Sports is all about the big plays.
They give teams momentum and fans reasons to cheer.
In baseball, it’s a home run. On the hardwood, it’s a 3-point bucket. In football, nothing gets things going like the deep ball.
This season the Bulldogs feel they have the guy on their roster who can make the “big play” a regular occurrence on offense.
Since the day Joe Morrow stepped onto the MSU campus, fans, coaches, and fellow players have talked of his playmaking ability.
Offensive coordinator Les Keonning has the saying that even when Morrow’s covered he’s still open.
After sitting out his redshirt season in 2011, the Ocean Springs native is ready to add to the offensive fire power.
“It helped me a lot because I got to learn the plays, the system, the program and the speed of the game,” Morrow said following his second practice of the spring. “At first, it is kind of upsetting when they say you’re redshirting but now that you really think about it, it is really going to help in the long run.”
Morrow realized early on that hard work and repetition is what it would take to be successful and he gives thanks to the veterans he’s been able to follow.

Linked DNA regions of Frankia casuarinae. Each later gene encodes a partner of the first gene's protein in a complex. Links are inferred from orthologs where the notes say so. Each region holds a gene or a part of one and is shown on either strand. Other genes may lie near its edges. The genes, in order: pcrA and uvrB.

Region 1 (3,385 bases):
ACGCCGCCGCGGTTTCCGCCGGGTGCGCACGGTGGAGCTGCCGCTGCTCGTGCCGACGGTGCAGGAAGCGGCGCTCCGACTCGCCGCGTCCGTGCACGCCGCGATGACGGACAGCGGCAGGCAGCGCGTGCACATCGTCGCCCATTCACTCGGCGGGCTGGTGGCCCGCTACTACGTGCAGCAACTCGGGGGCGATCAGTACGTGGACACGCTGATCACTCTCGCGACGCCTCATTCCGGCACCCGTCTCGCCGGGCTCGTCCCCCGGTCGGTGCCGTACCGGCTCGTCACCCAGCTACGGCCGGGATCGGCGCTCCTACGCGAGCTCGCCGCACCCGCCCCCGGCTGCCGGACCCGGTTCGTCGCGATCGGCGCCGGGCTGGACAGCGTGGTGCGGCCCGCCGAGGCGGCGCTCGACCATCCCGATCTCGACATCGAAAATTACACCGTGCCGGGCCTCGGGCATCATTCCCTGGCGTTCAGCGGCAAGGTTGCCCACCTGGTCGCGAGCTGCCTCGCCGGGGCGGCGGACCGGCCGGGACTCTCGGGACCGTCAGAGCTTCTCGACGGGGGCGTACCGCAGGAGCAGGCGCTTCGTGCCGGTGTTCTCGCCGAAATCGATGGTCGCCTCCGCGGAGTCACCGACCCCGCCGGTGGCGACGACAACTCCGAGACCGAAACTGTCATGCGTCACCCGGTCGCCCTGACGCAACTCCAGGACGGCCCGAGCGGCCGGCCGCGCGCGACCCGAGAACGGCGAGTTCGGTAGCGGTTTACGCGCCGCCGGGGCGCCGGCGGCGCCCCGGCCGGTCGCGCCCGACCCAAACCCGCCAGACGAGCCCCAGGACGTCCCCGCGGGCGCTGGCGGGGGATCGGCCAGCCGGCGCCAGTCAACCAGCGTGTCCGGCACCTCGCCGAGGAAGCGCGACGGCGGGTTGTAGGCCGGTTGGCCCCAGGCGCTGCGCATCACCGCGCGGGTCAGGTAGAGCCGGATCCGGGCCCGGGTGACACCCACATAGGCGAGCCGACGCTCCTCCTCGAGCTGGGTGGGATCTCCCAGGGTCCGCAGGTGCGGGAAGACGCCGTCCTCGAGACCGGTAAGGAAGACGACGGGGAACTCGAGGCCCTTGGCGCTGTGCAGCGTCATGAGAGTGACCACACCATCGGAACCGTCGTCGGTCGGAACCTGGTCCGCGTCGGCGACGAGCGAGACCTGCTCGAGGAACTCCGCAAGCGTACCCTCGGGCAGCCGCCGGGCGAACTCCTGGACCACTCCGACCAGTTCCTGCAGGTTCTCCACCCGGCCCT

“Since I made it up here the older guys have been helping me with the playbook,” Morrow said. “We will come out here in our off time and just throw the ball around. They’ve been out here teaching me and I’m catching on pretty well. It should be a fun fall.”
The talented wide receiver knows he brings something unique to the MSU offense, size.
At 6-4, 205 pounds, he provides a big target for his quarterbacks to find.
“I’ll tell (Tyler Russell) when he gets in trouble he knows who to look for, I gotcha,” said a smiling Morrow.
Bulldogs head coach Dan Mullen also likes what he sees in Morrow and wishes he had more of it.
“I do think he is different for us in his size and his speed that we haven’t had,” Mullen said. “I wish we had a couple more bigger receivers to go stretch the field.”
Like any aspiring young athlete, Morrow regularly watches film of himself and others in order to find ways to improve his skill set.
“Whenever I’m in the dorm room sitting around, I watch videos or Calvin Johnson, Andre Johnson, seeing how they use their body,” Morrow said. “I try to mimic them and make my game like their game.”
While some may draw the comparison to other physical receivers, Morrow is quick to tell you he’s not there yet.
“I’m no “Megatron” yet, but maybe one day I’ll get there," Morrow said.